DiscoverWild reports on the talk and interaction with the public by Dr.K.Ullas Karanth, at Book Point, Orient Longman, Chennai on March 25, 2006.

Ullas KaranthOne of the foremost tiger biologists in the world today, Dr. K.Ullas Karanth thinks tigers will not become extinct if we are able to ensure at least some inviolate areas for the national animal. 

Recalling his own apprehensions forty years ago on the future of tigers and wildlife, Dr. Karanth, Director, Willdlife Conservation Society - India Program based in Bangalore, told a meeting organised by Nature Quest in Chennai on March 25, 2006, that his understanding of the tiger over the years had made him a little more optimistic now.

"I don't think tigers can be saved merely because we want to do this," he says. The available forests in the country are highly fragmented, and most of the forest have been converted for agriculture over the centuries. "There is no pristine forest in India today," he says, though there are areas with nature reasonably preserved. 

Four per cent of the land is legally designated for wildlife in the country and only one per cent is legally and effectively protected.

India has nearly 20 per cent of the world's cattle, but grossly insuffient resources to feed them. There is thus great pressure on the forests where these animals are often taken to graze. The grazing of cattle by the Maldharis in the Gir forest is a classic example. It depressed the natural prey base for the lions. When these villagers were relocated out of the lions' habitat, the herbivore prey base increased and the lions preyed on these animals rather than cattle. 

Dr. Karanth made the following points in his lecture, which was accompanied by a slide show :

  • The tiger habitat in India today extends to 300,000
  • A radio collared tiger is found to travel upto 20 km on a single night, requiring intensive monitoring of such collared animals.
  • Research shows that 23 per cent of a protected area's tigers leave or die due to natural causes. With adequately enforced protection, this does not lead to a decline in the population. Tigers have high fecundity and breed fast in optimal circumstances. 
  • Removing forest produce does as much or greater collateral damage to the habitat as logging. 
  • Badly planned micro-hydel and wind farm projects, often aided by subsidy schemes, threaten prime tiger habitat. Every such project involves intrusion in the form of roads and other pressures. 
  • Dry and moist deciduous forests are the best tiger habitat. Tropical forests also support tiger prey to a high degree.  
  • Universally, the most common prey of tigers is wild boar. In India, the tiger preys on spotted deer, barasingha, sambar, nilgai, wild buffalo and gaur, besides wild boar.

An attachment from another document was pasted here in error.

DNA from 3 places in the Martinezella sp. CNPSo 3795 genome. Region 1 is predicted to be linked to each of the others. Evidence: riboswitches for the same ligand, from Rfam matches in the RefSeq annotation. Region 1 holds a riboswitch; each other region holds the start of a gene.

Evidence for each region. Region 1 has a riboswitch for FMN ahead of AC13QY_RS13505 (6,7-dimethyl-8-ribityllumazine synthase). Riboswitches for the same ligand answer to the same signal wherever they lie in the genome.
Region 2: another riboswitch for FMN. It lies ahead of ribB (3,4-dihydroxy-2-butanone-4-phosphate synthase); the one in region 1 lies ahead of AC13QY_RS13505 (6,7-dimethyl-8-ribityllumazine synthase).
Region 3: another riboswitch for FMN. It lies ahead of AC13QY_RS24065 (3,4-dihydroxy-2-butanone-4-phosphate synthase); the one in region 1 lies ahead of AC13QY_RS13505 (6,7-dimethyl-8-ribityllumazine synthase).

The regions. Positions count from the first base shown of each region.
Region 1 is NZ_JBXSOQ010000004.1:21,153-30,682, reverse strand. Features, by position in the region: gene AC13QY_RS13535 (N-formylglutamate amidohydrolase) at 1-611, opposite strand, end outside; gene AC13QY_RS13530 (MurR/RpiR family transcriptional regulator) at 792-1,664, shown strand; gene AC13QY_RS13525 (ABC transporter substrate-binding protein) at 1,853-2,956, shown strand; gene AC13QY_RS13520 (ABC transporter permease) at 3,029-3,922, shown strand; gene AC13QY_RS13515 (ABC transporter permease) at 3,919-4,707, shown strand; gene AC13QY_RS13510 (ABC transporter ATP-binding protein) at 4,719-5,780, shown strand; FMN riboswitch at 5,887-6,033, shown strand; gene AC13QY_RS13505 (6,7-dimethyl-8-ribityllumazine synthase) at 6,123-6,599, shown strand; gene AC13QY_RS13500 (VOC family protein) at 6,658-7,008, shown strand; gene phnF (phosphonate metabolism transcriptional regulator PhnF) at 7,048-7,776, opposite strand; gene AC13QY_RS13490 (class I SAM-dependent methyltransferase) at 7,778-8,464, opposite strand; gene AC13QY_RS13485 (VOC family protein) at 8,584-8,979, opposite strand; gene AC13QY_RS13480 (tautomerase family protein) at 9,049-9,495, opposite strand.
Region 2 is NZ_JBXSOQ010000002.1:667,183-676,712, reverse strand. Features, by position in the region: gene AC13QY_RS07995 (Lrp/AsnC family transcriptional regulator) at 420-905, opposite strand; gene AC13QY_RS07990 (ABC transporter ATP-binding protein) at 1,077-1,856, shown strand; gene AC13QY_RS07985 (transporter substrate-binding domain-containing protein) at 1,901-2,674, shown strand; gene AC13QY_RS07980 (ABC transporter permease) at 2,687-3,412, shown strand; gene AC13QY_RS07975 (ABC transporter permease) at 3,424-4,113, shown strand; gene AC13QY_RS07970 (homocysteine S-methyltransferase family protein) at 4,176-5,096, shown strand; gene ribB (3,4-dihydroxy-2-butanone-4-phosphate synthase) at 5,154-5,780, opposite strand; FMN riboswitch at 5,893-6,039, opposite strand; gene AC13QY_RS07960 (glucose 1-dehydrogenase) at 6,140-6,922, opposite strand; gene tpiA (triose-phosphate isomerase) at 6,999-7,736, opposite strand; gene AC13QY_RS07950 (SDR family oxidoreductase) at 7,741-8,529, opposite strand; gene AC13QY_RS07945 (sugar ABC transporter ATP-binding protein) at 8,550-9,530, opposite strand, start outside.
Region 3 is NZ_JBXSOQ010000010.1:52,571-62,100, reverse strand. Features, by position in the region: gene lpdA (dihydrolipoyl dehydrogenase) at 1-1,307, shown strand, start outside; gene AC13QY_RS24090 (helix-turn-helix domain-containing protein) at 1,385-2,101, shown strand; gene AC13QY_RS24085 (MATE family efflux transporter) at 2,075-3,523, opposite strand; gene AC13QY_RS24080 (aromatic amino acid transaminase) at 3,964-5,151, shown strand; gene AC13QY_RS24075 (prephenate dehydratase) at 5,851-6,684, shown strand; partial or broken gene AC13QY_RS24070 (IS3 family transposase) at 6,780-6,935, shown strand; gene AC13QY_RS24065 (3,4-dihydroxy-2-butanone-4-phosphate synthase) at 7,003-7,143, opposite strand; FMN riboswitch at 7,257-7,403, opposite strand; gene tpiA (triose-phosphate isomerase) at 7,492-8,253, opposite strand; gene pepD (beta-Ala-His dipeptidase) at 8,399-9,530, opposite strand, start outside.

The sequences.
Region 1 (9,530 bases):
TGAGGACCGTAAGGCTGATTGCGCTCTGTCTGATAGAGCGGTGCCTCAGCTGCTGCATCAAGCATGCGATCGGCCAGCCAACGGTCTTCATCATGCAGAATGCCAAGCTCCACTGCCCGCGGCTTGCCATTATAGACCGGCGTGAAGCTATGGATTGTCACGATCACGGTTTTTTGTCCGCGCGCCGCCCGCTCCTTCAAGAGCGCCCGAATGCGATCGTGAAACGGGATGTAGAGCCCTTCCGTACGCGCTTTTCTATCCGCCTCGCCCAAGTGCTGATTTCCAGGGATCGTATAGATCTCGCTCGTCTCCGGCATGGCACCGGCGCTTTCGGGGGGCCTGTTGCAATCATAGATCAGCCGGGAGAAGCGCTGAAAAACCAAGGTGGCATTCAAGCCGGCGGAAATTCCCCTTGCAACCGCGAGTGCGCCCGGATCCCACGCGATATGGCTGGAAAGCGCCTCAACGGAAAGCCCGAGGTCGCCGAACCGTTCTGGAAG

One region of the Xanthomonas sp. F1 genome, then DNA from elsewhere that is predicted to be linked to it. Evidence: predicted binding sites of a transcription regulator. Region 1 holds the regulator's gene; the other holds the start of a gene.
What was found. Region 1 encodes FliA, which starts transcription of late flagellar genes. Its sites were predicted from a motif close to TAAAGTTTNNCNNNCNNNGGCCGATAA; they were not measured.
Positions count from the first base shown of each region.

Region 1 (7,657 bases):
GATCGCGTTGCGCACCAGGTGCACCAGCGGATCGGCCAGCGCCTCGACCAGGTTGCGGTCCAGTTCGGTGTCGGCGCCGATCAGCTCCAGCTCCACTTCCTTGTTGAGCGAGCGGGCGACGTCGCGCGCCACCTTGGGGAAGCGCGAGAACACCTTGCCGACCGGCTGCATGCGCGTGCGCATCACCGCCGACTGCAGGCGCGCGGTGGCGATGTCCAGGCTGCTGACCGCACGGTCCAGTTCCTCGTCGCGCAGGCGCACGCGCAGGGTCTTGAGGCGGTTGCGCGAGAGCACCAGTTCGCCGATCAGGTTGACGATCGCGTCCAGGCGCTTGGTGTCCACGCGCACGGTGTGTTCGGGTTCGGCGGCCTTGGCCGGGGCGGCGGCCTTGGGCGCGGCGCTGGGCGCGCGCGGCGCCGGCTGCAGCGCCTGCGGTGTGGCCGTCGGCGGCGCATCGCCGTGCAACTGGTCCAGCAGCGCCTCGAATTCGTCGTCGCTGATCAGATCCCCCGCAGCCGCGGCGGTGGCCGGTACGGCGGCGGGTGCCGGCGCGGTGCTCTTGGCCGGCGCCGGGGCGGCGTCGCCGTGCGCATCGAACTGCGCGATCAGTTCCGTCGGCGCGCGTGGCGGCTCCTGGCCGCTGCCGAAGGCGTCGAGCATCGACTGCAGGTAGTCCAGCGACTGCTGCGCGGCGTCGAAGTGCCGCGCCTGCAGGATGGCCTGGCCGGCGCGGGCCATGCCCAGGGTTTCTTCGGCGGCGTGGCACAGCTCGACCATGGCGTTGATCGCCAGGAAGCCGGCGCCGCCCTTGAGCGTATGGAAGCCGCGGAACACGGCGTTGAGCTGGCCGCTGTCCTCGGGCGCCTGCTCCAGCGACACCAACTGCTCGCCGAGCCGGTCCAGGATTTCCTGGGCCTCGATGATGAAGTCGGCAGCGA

• The abundance of prey in tropical forests is found to be comparable to that of the African Savannah. 

On the question of whether people and tigers coexist, Dr.Karanth says it is a question that must be looked at in terms of scale. The answer, he thinks, is yes and no, depending on how such co-existence is defined. At the State-level, people and tigers can indeed coexist, because there is no conflict of territories. But co-existence is not possible in a breeding area. 

The challenge today is to arrest the mission drift in the Forest Department. In the 1970s, those working in the department took pride in their work. Today, the concept of Protected Areas is not receiving support. The operating philosophy seems to be "use it or lose it," which is an Americanism that can only do severe damage to Protected Areas. 

Meeting local needs through forests may be feasible at the current pressure levels in parts of the vast Russian Far East region, but it is impossible in the Indian context, without stripping the forest. Within five kilometres of Nagarhole, there are nearly 200,000 people and their needs cannot be met in this manner. 

Tiger protection has also suffered because traditional hunter-tribes have not been absorbed into the forest protection machinery after the passage of the Wildlife Protection Act. 

Dr.Karanth's approach to conservation is centred round close working relationships between civil society and the Forest Department. The non-governmental organisation, Wildlife First, has achieved creditable results in Nagarahole through such approaches, though he has had his share of serious problems with the department at different periods of history. 

What could be the solutions to problems in tiger conservation?
Education is a good option, but it is a continuous operation that would yield results only over time. 

For more immediate intervention, the decision-makers should be persuaded. Some of those who are devoting substantial time and energy to the cause (as in Wildlife First), engaging these decision-makers are those who do other things as well. 

There is a desperate shortage of professionally trained biologists who will raise understanding of tiger conservation. 

Further Reading:
The Way of the Tiger, by Dr. Ullas Karanth, paperback edn, Orient Longman, 2006.
Riding the Tiger - Tiger conservation in human dominated landscapes, Cambridge University Press, 1999.